Scientists have discovered the remarkable impact of reversing a standard method for combatting a key obstacle to producing fusion energy on Earth. Theorists at the U.S. Department of Energy’s (DOE) Princeton Plasma Physics Laboratory (PPPL) have proposed doing precisely the opposite of the prescribed procedure to sharply improve future results.
Tearing holes in plasma
The problem, called “locked tearing modes,” occurs in all today’s tokamaks, doughnut-shaped magnetic facilities designed to create and control the virtually unlimited fusion power that drives the sun and stars. The instability-caused modes rotate with the hot, charged plasma — the fourth state of matter composed of free electrons and atomic nuclei that fuels fusion reactions — and tear holes called islands in the magnetic field that confines the gas, allowing the leakage of key heat.
These islands grow larger when the modes stop rotating and lock into place, a growth rate that increases the heat loss, reduces the plasma performance and can cause disruptions that allow the energy stored in the plasma to strike and damage the tokamak’s inner walls. To avoid such risks, researchers now beam microwaves into the plasma to stabilize the modes before they can lock.
However, the PPPL findings strongly suggest that researchers stabilize the modes in large, next-generation tokamaks after they have locked. In today’s tokamaks, “these modes lock more quickly than people had thought and it becomes much harder to stabilize them while they’re still rotating,” said Richard Nies, a doctoral student in the Princeton Program in Plasma Physics and lead author of a Nuclear Fusion paper that lays out the surprising findings.
Another drawback, he added, is that “these microwaves increase their width by refracting off the plasma, making the stabilization of the mode while it’s rotating even less efficient today, and this problem has become more exacerbated in recent years.”
Accompanying these issues is the fact that in large future tokamaks like ITER, the international facility under construction in the south of France, “the plasma is so huge that the rotation is much slower and these modes lock pretty quickly when they’re still pretty small,” Nies said. “So it will be much more efficient to switch up the stabilization package in big future tokamaks and let them first lock and then stabilize them.”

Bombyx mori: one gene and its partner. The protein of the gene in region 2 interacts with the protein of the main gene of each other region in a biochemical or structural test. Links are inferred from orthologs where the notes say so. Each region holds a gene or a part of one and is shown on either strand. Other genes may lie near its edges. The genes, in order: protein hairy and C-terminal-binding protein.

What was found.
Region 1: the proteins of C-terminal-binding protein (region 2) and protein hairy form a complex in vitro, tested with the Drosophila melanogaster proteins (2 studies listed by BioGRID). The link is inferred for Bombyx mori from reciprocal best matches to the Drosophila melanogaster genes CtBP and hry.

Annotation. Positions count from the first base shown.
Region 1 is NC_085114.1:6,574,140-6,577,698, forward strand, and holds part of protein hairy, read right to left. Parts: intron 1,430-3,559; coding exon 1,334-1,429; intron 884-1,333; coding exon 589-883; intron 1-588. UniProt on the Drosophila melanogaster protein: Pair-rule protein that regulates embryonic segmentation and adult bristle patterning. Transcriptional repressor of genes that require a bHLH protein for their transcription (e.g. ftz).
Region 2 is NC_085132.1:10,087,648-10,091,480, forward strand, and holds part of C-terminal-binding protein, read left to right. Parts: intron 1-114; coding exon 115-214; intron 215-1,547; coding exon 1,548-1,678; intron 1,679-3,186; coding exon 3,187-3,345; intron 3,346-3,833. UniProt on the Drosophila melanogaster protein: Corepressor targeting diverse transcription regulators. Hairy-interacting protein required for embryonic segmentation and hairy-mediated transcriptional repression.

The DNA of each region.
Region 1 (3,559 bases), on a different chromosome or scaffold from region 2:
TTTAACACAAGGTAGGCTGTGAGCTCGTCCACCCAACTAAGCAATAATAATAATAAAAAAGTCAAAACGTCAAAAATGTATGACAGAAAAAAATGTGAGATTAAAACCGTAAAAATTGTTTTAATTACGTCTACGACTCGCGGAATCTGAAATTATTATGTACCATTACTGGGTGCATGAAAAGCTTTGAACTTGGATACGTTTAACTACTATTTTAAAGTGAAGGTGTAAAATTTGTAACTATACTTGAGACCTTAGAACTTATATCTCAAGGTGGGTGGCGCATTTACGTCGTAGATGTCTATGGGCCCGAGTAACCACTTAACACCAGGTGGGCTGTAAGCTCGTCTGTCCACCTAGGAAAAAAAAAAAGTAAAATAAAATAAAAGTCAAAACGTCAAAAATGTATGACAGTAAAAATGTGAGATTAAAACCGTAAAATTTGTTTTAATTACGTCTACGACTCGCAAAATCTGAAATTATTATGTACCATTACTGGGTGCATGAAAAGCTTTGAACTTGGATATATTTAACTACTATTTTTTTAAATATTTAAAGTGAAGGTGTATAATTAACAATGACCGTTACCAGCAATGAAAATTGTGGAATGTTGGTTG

That reversal could facilitate the fusion process, which scientists around the world are seeking to reproduce. The process combines light elements in the form of plasma to release vast amounts of energy. “This provides a different way of looking at things and could be a much more effective way to deal with the problem,” said Allan Reiman, a distinguished research fellow and co-author of the paper. “People should take more seriously the possibility of allowing the islands to lock,” Reiman said.
Close to disrupting
The recommended technique is unlikely to work in today’s tokamaks because tearing mode islands grow so fast and are so large when they lock in these facilities that the plasma is close to disrupting once it has locked. That’s why researchers must now use large amounts of power to stabilize the modes at the cost of limiting fusion output. By contrast, the slow growth of islands in next-generation tokamaks “leaves a long way to go before you have a disruption so there’s a lot of time to stabilize the mode,” Nies said.
Once the modes in future tokamaks are locked in place microwaves can target them directly instead of stabilizing them only when they rotate past the microwave beam in current facilities. “These theoretical calculations show the efficiency of what we are proposing,” Nies pointed out.
What now is needed are experiments to test the proposed course of action, he said. “We would not want to turn on ITER and only then find out which strategy works. There is real opportunity to explore the physics that we address in current devices.”
Simulation results presented in this study are from the PPPL computer research cluster. Co-authors included physics Professor Nat Fisch, director of the Princeton Program in Plasma Physics and associate director for academic affairs at PPPL. Support for this work comes from the DOE Office of Science.
PPPL, on Princeton University's Forrestal Campus in Plainsboro, N.J., is devoted to creating new knowledge about the physics of plasmas — ultra-hot, charged gases — and to developing practical solutions for the creation of fusion energy. The Laboratory is managed by the University for the U.S. Department of Energy’s Office of Science, which is the single largest supporter of basic research in the physical sciences in the United States and is working to address some of the most pressing challenges of our time. For more information, visit https://energy.gov/science